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How to Become a Semiconductor Processor

Many employers prefer that semiconductor processors have an associate’s degree, although sometimes completing a 1-year certificate program is enough.


Many semiconductor processors have an associate’s degree in a field such as advanced manufacturing or microelectronics. Some employers accept candidates who have completed a 1-year certificate program in a similar field. These programs are usually offered at community colleges.

There is an emerging trend of employers preferring semiconductor processors to have a bachelor’s degree in engineering or a physical science because of the increasing complexity of the manufacturing plants.


New semiconductor processors need on-the-job training from 1 month to 1 year. During this training, a processor learns how to operate equipment and test new chips. Manufacturing microchips is a complex process, and it takes months of supervised work to become fully proficient.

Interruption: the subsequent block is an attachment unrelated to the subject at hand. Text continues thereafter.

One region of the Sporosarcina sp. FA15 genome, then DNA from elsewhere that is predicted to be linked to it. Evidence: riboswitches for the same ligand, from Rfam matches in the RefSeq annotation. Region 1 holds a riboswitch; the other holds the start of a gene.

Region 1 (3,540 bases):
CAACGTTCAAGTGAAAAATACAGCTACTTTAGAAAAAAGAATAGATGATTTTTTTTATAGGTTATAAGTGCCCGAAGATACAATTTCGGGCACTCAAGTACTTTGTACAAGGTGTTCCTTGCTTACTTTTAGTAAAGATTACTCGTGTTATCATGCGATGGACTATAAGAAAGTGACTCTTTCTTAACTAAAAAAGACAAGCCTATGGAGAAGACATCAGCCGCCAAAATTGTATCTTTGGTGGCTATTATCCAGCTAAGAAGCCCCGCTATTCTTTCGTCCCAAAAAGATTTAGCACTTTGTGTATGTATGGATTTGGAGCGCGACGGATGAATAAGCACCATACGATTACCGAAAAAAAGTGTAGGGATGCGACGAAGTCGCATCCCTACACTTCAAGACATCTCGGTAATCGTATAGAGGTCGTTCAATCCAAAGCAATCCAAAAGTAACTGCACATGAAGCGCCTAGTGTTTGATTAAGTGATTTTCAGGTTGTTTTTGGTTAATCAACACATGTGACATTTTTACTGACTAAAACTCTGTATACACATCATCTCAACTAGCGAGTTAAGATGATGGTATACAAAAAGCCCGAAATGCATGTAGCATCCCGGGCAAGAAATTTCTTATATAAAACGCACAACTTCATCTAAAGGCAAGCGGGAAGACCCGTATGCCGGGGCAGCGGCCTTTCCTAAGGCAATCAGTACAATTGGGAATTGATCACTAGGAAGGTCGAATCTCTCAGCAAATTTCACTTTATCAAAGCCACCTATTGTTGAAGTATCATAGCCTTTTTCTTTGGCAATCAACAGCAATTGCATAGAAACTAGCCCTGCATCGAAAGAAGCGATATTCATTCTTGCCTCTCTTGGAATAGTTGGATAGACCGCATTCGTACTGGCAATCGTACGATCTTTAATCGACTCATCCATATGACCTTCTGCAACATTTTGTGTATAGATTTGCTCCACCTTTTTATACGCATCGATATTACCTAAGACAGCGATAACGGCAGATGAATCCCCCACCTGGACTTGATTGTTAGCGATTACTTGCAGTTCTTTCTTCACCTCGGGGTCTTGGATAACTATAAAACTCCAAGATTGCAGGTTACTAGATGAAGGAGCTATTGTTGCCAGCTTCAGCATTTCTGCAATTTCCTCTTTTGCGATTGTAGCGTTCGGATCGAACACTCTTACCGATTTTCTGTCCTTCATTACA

Workers with more education may have learned some techniques in school and need less on-the-job training. Because the technology used in manufacturing microchips is always evolving, processors must continue to be trained on new techniques and methods throughout their careers.

Important Qualities

Critical-thinking skills. Semiconductor processors use logic and reasoning to uncover problems and determine solutions during the manufacturing process.

Detail oriented. Because a minor error or impurity can ruin a chip, processors must be able to spot tiny imperfections.

Dexterity. Semiconductor processors must be able to use tools and operate equipment to make precise cuts and measurements.

Science skills. Processors must understand the chemical composition and properties of certain substances that they may use in manufacturing semiconductors.

Technical ability. Because of the complex nature of manufacturing microchips, semiconductor processors need to know a lot about electronics and about the manufacturing process.

Source: Bureau of Labor Statistics, U.S. Department of Labor, Occupational Outlook Handbook, 2012-13 Edition